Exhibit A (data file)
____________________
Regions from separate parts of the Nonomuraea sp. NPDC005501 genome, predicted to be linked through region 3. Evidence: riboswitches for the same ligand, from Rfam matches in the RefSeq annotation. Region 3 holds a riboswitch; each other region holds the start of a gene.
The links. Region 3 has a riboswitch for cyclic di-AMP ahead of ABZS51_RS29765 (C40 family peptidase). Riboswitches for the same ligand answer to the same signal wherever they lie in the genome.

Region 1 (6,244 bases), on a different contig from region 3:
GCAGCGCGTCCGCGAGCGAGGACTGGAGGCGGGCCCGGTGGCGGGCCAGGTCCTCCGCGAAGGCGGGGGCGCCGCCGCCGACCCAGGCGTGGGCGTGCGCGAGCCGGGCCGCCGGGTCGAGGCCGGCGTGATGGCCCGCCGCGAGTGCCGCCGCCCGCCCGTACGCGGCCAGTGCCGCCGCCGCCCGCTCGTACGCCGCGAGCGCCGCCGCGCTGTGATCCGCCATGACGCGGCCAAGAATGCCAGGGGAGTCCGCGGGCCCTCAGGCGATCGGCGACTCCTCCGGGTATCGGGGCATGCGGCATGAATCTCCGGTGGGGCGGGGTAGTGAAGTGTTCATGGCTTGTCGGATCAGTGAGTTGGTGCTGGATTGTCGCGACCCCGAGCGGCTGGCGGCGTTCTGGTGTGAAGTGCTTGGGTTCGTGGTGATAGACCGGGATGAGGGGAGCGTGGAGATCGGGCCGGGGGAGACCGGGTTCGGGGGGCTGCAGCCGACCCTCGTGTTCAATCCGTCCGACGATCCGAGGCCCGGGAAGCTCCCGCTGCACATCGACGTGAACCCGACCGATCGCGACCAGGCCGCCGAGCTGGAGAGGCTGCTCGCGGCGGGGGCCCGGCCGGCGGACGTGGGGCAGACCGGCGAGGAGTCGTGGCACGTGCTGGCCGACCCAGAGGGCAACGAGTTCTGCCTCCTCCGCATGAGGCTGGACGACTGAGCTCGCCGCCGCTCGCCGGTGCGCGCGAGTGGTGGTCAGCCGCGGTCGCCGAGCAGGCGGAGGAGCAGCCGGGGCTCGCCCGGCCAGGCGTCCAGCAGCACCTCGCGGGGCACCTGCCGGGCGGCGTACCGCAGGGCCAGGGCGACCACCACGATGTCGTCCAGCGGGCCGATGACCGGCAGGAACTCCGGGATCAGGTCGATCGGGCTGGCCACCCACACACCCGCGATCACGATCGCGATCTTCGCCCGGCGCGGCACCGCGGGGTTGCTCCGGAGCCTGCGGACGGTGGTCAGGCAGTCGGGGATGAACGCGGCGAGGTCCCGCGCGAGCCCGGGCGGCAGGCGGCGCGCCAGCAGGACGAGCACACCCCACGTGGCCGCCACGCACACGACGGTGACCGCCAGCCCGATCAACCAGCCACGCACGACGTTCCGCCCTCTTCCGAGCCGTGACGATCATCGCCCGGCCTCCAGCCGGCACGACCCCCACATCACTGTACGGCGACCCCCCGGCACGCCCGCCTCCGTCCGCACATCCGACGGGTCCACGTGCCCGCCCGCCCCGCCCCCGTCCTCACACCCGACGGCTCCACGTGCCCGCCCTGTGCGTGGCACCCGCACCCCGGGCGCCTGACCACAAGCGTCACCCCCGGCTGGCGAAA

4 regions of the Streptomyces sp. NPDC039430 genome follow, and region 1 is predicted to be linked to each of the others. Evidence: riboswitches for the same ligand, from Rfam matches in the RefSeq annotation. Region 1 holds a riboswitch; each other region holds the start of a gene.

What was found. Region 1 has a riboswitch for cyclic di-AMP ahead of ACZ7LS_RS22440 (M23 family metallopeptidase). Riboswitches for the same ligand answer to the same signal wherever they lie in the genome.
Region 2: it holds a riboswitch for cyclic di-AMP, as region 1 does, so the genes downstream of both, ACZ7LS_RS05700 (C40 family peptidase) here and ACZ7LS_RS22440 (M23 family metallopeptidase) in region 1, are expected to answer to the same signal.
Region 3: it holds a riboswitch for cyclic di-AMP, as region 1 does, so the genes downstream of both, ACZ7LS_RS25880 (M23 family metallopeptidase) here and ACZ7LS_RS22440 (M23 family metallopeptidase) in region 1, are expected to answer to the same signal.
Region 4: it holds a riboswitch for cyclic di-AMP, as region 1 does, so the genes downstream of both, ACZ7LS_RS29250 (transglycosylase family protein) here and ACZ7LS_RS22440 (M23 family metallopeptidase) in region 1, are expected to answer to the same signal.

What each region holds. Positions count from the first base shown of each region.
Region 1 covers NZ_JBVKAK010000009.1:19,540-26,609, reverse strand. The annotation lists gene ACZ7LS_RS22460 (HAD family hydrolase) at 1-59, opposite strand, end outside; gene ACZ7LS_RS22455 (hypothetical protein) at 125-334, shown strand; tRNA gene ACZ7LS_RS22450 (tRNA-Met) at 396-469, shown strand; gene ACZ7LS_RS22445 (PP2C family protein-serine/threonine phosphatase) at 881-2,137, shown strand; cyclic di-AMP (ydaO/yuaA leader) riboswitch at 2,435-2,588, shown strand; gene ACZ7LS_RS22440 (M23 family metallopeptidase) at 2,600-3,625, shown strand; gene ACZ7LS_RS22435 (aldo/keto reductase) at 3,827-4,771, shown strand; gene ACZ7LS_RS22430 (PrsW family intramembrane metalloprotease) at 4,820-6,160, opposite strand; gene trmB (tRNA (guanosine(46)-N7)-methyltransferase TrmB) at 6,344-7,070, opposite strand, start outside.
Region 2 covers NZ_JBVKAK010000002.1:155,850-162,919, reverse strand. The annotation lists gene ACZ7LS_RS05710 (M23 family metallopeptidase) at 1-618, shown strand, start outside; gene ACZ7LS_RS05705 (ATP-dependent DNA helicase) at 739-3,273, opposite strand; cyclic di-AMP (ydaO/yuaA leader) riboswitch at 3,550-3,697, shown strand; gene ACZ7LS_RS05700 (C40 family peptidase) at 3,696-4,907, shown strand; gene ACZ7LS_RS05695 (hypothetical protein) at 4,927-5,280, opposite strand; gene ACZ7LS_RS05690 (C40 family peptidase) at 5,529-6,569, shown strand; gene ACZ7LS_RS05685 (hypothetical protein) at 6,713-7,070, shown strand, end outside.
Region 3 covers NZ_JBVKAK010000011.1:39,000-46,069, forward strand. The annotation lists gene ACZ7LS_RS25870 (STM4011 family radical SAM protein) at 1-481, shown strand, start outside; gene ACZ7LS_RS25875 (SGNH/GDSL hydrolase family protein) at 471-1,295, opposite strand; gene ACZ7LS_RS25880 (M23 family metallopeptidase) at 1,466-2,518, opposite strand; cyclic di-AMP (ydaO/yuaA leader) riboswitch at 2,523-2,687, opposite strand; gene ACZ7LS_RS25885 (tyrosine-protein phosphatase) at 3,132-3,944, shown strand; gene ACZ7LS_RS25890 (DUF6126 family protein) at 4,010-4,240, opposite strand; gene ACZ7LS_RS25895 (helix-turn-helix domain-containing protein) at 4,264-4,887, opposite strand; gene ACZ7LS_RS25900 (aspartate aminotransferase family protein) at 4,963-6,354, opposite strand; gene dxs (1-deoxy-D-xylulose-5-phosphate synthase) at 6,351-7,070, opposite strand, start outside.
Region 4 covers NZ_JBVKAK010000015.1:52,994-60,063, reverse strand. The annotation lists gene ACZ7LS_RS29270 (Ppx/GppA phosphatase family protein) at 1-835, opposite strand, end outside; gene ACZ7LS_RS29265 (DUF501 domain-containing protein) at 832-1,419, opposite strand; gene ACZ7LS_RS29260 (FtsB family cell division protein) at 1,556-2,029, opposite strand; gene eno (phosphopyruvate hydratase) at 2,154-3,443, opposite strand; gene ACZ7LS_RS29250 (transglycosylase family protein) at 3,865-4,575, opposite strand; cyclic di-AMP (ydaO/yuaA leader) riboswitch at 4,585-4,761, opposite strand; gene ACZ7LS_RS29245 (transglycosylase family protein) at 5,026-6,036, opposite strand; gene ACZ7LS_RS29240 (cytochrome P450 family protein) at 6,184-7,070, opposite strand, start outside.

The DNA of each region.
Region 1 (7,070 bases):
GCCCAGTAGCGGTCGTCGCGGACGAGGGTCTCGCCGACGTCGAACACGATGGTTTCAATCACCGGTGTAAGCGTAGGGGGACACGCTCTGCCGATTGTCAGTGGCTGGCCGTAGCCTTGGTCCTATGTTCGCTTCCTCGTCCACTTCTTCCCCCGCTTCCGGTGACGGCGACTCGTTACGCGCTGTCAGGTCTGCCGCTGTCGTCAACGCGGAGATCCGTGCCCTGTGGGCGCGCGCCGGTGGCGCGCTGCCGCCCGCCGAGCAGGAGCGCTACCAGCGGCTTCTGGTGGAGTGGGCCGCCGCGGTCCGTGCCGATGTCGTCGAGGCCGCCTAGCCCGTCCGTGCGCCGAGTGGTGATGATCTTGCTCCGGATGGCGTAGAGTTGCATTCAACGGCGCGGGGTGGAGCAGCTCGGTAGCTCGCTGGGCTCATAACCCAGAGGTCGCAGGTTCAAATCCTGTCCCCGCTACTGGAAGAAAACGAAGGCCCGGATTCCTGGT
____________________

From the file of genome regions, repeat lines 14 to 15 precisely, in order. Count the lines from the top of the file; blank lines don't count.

Region 4 covers NZ_JBVKAK010000015.1:52,994-60,063, reverse strand. The annotation lists gene ACZ7LS_RS29270 (Ppx/GppA phosphatase family protein) at 1-835, opposite strand, end outside; gene ACZ7LS_RS29265 (DUF501 domain-containing protein) at 832-1,419, opposite strand; gene ACZ7LS_RS29260 (FtsB family cell division protein) at 1,556-2,029, opposite strand; gene eno (phosphopyruvate hydratase) at 2,154-3,443, opposite strand; gene ACZ7LS_RS29250 (transglycosylase family protein) at 3,865-4,575, opposite strand; cyclic di-AMP (ydaO/yuaA leader) riboswitch at 4,585-4,761, opposite strand; gene ACZ7LS_RS29245 (transglycosylase family protein) at 5,026-6,036, opposite strand; gene ACZ7LS_RS29240 (cytochrome P450 family protein) at 6,184-7,070, opposite strand, start outside.

The DNA of each region.